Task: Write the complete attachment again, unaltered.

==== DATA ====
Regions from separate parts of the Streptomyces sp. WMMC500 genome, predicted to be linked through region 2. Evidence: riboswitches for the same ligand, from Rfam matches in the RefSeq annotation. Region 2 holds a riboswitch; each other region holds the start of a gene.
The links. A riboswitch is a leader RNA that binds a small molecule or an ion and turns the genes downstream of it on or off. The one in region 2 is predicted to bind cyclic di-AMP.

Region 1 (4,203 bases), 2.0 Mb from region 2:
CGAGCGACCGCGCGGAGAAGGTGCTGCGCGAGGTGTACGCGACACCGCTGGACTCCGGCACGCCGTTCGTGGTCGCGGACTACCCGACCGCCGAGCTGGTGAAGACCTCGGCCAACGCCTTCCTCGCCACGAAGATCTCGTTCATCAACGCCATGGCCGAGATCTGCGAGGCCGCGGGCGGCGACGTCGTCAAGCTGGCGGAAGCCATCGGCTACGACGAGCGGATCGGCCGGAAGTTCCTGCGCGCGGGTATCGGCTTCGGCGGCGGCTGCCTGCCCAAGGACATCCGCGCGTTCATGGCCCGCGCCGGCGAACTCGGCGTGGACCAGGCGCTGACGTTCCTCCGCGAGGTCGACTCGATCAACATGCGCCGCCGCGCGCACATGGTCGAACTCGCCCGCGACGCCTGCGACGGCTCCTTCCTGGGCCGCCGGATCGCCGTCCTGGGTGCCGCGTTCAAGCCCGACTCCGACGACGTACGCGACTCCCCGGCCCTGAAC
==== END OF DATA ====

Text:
Regions from separate parts of the Streptomyces sp. WMMC500 genome, predicted to be linked through region 2. Evidence: riboswitches for the same ligand, from Rfam matches in the RefSeq annotation. Region 2 holds a riboswitch; each other region holds the start of a gene.
The links. A riboswitch is a leader RNA that binds a small molecule or an ion and turns the genes downstream of it on or off. The one in region 2 is predicted to bind cyclic di-AMP.

Region 1 (4,203 bases), 2.0 Mb from region 2:
CGAGCGACCGCGCGGAGAAGGTGCTGCGCGAGGTGTACGCGACACCGCTGGACTCCGGCACGCCGTTCGTGGTCGCGGACTACCCGACCGCCGAGCTGGTGAAGACCTCGGCCAACGCCTTCCTCGCCACGAAGATCTCGTTCATCAACGCCATGGCCGAGATCTGCGAGGCCGCGGGCGGCGACGTCGTCAAGCTGGCGGAAGCCATCGGCTACGACGAGCGGATCGGCCGGAAGTTCCTGCGCGCGGGTATCGGCTTCGGCGGCGGCTGCCTGCCCAAGGACATCCGCGCGTTCATGGCCCGCGCCGGCGAACTCGGCGTGGACCAGGCGCTGACGTTCCTCCGCGAGGTCGACTCGATCAACATGCGCCGCCGCGCGCACATGGTCGAACTCGCCCGCGACGCCTGCGACGGCTCCTTCCTGGGCCGCCGGATCGCCGTCCTGGGTGCCGCGTTCAAGCCCGACTCCGACGACGTACGCGACTCCCCGGCCCTGAAC